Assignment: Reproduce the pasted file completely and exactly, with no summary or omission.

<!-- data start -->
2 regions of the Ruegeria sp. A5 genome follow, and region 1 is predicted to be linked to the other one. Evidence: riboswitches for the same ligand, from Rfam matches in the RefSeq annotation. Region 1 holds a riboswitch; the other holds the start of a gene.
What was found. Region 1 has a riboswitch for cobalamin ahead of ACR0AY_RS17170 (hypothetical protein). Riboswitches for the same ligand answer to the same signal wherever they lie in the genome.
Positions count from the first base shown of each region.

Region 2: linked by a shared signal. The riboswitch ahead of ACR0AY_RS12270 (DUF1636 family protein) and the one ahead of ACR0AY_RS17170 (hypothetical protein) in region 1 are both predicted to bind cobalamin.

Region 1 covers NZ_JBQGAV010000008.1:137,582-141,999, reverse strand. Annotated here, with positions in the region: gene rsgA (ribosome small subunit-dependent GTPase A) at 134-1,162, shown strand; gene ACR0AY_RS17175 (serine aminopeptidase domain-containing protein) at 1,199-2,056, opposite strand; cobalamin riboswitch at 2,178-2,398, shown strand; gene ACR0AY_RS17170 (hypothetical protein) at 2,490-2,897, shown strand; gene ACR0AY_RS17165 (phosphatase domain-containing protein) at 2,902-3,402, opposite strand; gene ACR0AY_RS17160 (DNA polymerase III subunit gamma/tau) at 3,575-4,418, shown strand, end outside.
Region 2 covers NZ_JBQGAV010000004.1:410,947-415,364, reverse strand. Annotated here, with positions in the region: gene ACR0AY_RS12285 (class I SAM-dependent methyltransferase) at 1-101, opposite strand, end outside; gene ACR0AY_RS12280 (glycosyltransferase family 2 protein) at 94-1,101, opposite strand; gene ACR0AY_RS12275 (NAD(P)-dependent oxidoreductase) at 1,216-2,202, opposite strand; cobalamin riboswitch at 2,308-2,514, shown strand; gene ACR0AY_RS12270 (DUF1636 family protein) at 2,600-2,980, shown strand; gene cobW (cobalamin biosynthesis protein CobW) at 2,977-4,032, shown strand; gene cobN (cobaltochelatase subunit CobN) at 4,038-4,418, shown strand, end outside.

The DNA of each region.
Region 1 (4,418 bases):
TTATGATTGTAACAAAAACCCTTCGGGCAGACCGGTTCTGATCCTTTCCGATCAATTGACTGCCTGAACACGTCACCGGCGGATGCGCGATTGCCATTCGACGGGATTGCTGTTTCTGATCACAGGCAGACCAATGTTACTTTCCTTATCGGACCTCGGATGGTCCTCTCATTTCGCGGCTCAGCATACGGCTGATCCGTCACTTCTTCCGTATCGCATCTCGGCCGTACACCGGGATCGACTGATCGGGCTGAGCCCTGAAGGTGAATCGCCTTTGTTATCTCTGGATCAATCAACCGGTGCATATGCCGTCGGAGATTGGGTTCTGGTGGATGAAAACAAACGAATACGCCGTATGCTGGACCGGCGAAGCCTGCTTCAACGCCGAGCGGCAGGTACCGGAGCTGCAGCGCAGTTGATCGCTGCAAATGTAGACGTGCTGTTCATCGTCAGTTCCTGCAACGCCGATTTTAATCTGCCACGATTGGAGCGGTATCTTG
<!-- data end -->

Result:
2 regions of the Ruegeria sp. A5 genome follow, and region 1 is predicted to be linked to the other one. Evidence: riboswitches for the same ligand, from Rfam matches in the RefSeq annotation. Region 1 holds a riboswitch; the other holds the start of a gene.
What was found. Region 1 has a riboswitch for cobalamin ahead of ACR0AY_RS17170 (hypothetical protein). Riboswitches for the same ligand answer to the same signal wherever they lie in the genome.
Positions count from the first base shown of each region.

Region 2: linked by a shared signal. The riboswitch ahead of ACR0AY_RS12270 (DUF1636 family protein) and the one ahead of ACR0AY_RS17170 (hypothetical protein) in region 1 are both predicted to bind cobalamin.

Region 1 covers NZ_JBQGAV010000008.1:137,582-141,999, reverse strand. Annotated here, with positions in the region: gene rsgA (ribosome small subunit-dependent GTPase A) at 134-1,162, shown strand; gene ACR0AY_RS17175 (serine aminopeptidase domain-containing protein) at 1,199-2,056, opposite strand; cobalamin riboswitch at 2,178-2,398, shown strand; gene ACR0AY_RS17170 (hypothetical protein) at 2,490-2,897, shown strand; gene ACR0AY_RS17165 (phosphatase domain-containing protein) at 2,902-3,402, opposite strand; gene ACR0AY_RS17160 (DNA polymerase III subunit gamma/tau) at 3,575-4,418, shown strand, end outside.
Region 2 covers NZ_JBQGAV010000004.1:410,947-415,364, reverse strand. Annotated here, with positions in the region: gene ACR0AY_RS12285 (class I SAM-dependent methyltransferase) at 1-101, opposite strand, end outside; gene ACR0AY_RS12280 (glycosyltransferase family 2 protein) at 94-1,101, opposite strand; gene ACR0AY_RS12275 (NAD(P)-dependent oxidoreductase) at 1,216-2,202, opposite strand; cobalamin riboswitch at 2,308-2,514, shown strand; gene ACR0AY_RS12270 (DUF1636 family protein) at 2,600-2,980, shown strand; gene cobW (cobalamin biosynthesis protein CobW) at 2,977-4,032, shown strand; gene cobN (cobaltochelatase subunit CobN) at 4,038-4,418, shown strand, end outside.

The DNA of each region.
Region 1 (4,418 bases):
TTATGATTGTAACAAAAACCCTTCGGGCAGACCGGTTCTGATCCTTTCCGATCAATTGACTGCCTGAACACGTCACCGGCGGATGCGCGATTGCCATTCGACGGGATTGCTGTTTCTGATCACAGGCAGACCAATGTTACTTTCCTTATCGGACCTCGGATGGTCCTCTCATTTCGCGGCTCAGCATACGGCTGATCCGTCACTTCTTCCGTATCGCATCTCGGCCGTACACCGGGATCGACTGATCGGGCTGAGCCCTGAAGGTGAATCGCCTTTGTTATCTCTGGATCAATCAACCGGTGCATATGCCGTCGGAGATTGGGTTCTGGTGGATGAAAACAAACGAATACGCCGTATGCTGGACCGGCGAAGCCTGCTTCAACGCCGAGCGGCAGGTACCGGAGCTGCAGCGCAGTTGATCGCTGCAAATGTAGACGTGCTGTTCATCGTCAGTTCCTGCAACGCCGATTTTAATCTGCCACGATTGGAGCGGTATCTTG